Many parents failing to think ahead on college fees

PUBLISHED : Wednesday, 16 August, 2006, 12:00am
UPDATED : Wednesday, 16 August, 2006, 12:00am

Saving from child's birth costs just HK$2,433 a month

A third of parents start making financial plans for their children's education only a year before they start college, an HSBC survey reveals.

Despite Hong Kong's reputation as a city where education is king, parents, while aspiring to give their children the best possible schooling, are not putting their money where their mouths are, it shows.

Of the 371 people with dependent children among the 600 married people surveyed, 33 per cent make financial plans just one year ahead, 32 per cent plan 10 or more years ahead, while 10 per cent plan less than two years ahead.

Such procrastination can be expensive. The survey shows parents who save for their child's university degree from its birth only need to put aside HK$2,433 a month. But if they wait until the child is 15, they need to save HK$14,705 a month.

'The more they wait, the more difficult it is to achieve their goal, assuming the couple need HK$1 million for their child's university degree at the age of 19 or 20,' Bruno Lee, the bank's head of personal finance wealth management for Asia Pacific, said.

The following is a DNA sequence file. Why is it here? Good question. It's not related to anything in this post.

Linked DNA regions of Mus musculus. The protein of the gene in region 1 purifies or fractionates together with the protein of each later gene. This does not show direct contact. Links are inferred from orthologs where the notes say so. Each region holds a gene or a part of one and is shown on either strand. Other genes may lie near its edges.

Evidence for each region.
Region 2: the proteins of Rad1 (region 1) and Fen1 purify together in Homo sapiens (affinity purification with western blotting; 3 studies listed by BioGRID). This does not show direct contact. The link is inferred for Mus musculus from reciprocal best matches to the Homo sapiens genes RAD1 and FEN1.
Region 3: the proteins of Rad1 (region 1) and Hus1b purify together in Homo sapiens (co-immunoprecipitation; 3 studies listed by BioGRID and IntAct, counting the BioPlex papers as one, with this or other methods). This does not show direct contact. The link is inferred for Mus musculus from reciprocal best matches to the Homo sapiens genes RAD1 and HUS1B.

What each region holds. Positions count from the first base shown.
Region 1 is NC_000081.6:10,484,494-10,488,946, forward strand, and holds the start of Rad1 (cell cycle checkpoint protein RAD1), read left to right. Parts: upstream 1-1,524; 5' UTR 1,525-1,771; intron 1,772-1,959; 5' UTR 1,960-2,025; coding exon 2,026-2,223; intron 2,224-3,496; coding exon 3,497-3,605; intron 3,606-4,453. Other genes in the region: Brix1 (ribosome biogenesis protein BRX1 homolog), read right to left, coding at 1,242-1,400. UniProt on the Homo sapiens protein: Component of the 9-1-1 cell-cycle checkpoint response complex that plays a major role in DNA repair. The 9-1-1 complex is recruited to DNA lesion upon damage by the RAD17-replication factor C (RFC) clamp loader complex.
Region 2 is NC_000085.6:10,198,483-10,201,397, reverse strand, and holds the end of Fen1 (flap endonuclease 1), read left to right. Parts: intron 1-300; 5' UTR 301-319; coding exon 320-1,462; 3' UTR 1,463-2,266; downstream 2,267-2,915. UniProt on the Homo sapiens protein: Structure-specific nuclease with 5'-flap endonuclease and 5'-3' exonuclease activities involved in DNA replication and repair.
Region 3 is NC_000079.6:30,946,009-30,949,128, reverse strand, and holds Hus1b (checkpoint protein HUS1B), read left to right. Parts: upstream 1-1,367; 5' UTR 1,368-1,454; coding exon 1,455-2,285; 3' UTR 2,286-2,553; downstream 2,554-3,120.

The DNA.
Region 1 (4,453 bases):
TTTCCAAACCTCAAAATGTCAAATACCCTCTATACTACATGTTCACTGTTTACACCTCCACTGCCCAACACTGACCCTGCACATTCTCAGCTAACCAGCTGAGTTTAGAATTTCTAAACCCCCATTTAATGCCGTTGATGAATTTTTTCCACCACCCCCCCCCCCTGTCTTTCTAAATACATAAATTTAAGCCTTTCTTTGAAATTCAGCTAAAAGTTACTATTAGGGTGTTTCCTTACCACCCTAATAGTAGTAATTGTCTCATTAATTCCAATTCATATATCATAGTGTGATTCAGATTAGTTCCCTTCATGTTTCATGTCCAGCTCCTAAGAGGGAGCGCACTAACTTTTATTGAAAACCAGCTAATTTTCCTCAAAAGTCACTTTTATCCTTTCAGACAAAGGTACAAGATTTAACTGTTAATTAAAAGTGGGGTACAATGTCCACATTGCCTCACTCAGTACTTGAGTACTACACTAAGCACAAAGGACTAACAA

'More than 70 per cent of couples feel they are less than half-prepared for their children's future,' he added, with just 44 per cent having already invested in an education fund for their children.

Another banking institution in Hong Kong is currently running advertisements stating it costs HK$4 million to raise a child.

The survey also found that even in these times of perceived gender equality, the man is still considered the breadwinner and head of the household - even if his wife earns the same or more than him.

Of those surveyed, 77 per cent felt the husband should take on all household expenditure, even if the wife has a similar earning ability, and 90 per cent of husbands paid for 50 to 100 per cent of household expenses.

But it is the wife who controls the purse strings in the home, the survey shows.

More than half - 51 per cent - of the respondents said the wife was the financial controller within the home, compared with 43 per cent who said the husband ran the show.

With all the commitments of bringing up their children and saving for their education, and taking care of elderly in-laws and relatives, couples find themselves with little savings for their own retirement and future, Mr Lee said.

Thirty-six per cent of respondents had not even thought about retirement plans, he said.